The first Ventura (AE658) took off on its maiden flight at the Lockheed Air Terminal on July 31, 1941. Although the dorsal turret was mounted, no armament was actually fitted. The Ventura I (Model 37-21-01) was powered by a pair of 1850 hp Pratt & Whitney S1A4-G Double Wasps. 188 were delivered under the original British contract, with serials being AE658/AE845. One (AE662) was fitted with a pair of 2200 hp Wright R-3350 engines as a testbed for the engine installation in the Constellation transport. It had a shortened nose to permit propeller clearance.

Deliveries of Venturas to Britain began in September of 1941. 21 of the early production run of Ventura Is (AE658, AE659, AE661, AE663/AE674, AE676/AE678, AE696, AE703 and AE728) were retained in Canada for the RCAF. At least six (AE690, AE694, AE727, AE752, AE754, AE765) were transferred to the South African Air Force.

The Ventura II (Model 37-27-01) was generally similar to the Ventura I, but was powered by 2000 hp Pratt & Whitney R-2800-31s instead of the Double Wasp S1A4-Gs of the Mark I version. It had a redesigned bomb bay capable of carrying 3000 pounds of bombs or 780-gallon ferry tanks. Production totaled 487 aircraft (the 112 aircraft of AE846/AE957 which filled out the remainder of the original British contract, plus the 375 aircraft in the second contract AJ163/AJ537). Only 196 Ventura IIs actually reached Commonwealth forces, with 264 (among these AJ235/AJ442) being retained by the USAAF as Model 37s. For some reason, they never got USAAF designations or serial numbers.

The Ventura I was first delivered to the RAF in September of 1941, and went into service with No 21 Squadron at Bodney, Norfolk, in May of 1942. It also served with Nos 464 (RAAF) and 487 (RNZAF) Squadrons. It flew its first combat mission on November 3, 1942, an attack by three aircraft of No. 21 Squadron against a factory at Hengelo which had to be diverted into a raid against railway lines instead.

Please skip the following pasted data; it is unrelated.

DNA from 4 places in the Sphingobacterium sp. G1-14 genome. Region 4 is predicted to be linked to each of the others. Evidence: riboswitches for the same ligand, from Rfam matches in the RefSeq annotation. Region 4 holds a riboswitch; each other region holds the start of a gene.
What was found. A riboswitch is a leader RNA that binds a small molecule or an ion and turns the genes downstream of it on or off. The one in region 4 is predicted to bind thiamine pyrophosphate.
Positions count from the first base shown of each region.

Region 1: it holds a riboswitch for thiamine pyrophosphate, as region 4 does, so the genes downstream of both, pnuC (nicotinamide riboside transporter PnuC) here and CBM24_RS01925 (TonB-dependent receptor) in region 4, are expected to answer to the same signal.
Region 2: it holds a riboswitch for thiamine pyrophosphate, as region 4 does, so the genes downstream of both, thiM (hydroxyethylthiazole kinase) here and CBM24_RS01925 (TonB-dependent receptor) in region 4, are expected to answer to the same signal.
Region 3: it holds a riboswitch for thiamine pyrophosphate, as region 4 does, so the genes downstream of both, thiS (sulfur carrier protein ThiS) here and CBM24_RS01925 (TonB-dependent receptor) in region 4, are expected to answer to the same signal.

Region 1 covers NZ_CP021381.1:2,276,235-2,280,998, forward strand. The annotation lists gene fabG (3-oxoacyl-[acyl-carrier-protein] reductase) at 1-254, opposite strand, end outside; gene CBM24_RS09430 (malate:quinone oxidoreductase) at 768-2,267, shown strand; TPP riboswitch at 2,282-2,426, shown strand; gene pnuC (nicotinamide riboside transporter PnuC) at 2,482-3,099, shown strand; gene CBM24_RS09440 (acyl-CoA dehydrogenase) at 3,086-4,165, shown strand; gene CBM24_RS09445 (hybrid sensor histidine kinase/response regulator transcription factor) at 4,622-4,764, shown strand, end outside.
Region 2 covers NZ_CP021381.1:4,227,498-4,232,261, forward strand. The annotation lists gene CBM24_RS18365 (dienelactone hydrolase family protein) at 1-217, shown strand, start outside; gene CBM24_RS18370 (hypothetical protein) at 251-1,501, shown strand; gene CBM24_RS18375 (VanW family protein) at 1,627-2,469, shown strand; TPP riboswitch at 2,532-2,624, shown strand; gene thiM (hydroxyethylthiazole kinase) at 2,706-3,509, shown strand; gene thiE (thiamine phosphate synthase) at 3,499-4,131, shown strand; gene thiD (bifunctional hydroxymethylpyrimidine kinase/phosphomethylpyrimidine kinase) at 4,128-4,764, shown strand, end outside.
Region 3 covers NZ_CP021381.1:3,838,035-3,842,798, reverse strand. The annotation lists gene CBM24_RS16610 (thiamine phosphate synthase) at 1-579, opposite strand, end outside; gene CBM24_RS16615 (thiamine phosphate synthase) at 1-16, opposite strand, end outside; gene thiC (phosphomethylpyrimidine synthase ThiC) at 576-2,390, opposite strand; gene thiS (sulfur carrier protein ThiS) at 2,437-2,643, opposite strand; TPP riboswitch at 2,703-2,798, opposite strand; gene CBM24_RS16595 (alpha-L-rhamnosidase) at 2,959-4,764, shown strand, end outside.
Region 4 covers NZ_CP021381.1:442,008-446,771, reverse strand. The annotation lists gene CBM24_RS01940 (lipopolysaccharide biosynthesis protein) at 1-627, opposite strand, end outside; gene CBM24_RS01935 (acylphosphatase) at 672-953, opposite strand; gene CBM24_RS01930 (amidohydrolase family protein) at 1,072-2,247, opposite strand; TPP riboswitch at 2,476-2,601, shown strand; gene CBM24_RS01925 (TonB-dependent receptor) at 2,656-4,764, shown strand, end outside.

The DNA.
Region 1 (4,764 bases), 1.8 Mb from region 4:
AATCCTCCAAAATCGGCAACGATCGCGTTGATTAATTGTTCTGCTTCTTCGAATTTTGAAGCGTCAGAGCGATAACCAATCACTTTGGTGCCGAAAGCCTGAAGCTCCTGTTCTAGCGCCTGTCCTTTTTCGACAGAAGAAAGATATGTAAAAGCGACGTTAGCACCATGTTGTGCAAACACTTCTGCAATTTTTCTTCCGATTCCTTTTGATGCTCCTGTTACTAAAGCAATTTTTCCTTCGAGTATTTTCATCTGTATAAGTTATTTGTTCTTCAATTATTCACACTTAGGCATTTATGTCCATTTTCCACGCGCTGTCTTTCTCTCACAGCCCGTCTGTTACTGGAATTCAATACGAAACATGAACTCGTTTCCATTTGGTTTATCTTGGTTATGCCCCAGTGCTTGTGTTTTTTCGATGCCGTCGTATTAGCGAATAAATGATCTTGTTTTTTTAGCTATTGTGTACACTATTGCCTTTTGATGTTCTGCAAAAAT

47 Venturas from Nos 21, 464, and 487 Squadrons took part along with Mosquitos and Bostons in a daylight low-level attack on December 6, 1942 against the Philips radio and vacuum tube factory at Eindhoven in the Netherlands. The raid did not go well--nine of the Venturas were shot down and 37 were damaged.

After this disaster, the Venturas switched to medium-altitude missions and attacked numerous targets in occupied Europe. On April 4, a formation of 24 Venturs were sent to bomb the Caen/Carpiquet airfield whereas another 24 Venturas were sent to attack the shipyards at Rotterdam. Two Venturas attacking Rotterdam were shot down by German fighters and three more were shot down by fighters on the Brest raid. On April 21, when Venturas of No 21 Squadron hit the marshaling yards at Abbeville, three more shot down by fighters. On May 3, 1943, eleven Venturas from No 487 Squadron attacked a power station in Amsterdam, but only one Ventura survived determined attacks from German fighters. The formation leader, Sqdn Ldr Leonard H. Trent, managed to shoot down a Bf 109 with his forward-firing guns before being shot down himself. Sqdn Ldr Trent was captured and spent the rest of the war in a POW camp. He managed to survive the war, and was later awarded the Victoria Cross for his bravery.